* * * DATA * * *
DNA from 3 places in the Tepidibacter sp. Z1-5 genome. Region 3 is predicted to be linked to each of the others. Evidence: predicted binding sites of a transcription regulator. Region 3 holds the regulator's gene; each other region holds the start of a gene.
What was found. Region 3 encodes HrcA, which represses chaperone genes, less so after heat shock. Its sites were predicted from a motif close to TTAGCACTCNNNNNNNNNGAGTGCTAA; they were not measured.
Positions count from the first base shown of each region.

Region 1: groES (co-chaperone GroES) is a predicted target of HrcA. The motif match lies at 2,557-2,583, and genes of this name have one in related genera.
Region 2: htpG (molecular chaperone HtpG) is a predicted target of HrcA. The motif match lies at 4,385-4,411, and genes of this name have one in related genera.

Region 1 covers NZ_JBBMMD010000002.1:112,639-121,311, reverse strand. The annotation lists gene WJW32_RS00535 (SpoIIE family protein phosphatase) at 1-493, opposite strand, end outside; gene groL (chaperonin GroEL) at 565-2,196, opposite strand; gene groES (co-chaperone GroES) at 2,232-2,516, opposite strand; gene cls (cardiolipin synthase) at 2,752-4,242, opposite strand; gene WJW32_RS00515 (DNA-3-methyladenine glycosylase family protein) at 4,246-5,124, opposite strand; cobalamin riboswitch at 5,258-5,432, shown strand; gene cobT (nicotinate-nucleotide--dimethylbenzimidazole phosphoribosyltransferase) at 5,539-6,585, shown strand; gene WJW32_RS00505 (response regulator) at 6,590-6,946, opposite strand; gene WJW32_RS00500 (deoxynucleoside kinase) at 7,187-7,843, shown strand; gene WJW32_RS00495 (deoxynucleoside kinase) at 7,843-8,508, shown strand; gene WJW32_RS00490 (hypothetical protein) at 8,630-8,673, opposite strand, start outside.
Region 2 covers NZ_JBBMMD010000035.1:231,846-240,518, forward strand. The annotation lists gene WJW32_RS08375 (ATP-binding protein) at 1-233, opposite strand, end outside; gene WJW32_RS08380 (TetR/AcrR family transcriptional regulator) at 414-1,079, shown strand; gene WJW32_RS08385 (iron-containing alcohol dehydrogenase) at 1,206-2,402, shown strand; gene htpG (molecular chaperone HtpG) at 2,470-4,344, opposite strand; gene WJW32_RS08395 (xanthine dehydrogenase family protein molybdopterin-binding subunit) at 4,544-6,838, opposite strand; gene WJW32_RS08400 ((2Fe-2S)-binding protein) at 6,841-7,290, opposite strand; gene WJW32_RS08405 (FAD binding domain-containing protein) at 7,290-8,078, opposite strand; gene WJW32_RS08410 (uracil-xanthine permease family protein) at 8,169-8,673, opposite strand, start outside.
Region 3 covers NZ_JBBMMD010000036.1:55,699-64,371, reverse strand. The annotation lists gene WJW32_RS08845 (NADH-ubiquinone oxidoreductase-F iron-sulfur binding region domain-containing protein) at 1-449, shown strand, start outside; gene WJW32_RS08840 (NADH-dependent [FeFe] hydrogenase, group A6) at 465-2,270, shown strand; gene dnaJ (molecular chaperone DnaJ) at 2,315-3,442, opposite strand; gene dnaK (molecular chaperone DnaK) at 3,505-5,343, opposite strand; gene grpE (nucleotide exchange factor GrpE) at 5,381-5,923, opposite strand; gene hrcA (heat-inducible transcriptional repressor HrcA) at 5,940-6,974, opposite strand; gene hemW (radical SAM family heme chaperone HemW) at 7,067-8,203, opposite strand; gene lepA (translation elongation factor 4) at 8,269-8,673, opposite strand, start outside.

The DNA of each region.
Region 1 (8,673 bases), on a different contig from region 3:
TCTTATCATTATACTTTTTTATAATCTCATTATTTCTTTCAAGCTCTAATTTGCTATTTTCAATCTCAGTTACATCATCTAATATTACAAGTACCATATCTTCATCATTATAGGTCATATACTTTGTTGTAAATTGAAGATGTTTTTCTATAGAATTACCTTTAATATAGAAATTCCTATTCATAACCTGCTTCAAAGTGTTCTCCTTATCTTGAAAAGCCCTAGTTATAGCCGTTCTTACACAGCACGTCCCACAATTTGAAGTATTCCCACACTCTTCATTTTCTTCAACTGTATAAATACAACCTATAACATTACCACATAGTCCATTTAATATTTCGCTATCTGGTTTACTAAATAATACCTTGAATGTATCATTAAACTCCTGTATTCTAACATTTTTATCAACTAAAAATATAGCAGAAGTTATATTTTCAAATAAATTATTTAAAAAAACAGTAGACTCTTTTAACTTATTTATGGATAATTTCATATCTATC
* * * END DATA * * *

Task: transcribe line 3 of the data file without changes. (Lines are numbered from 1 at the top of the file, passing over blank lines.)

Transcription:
Positions count from the first base shown of each region.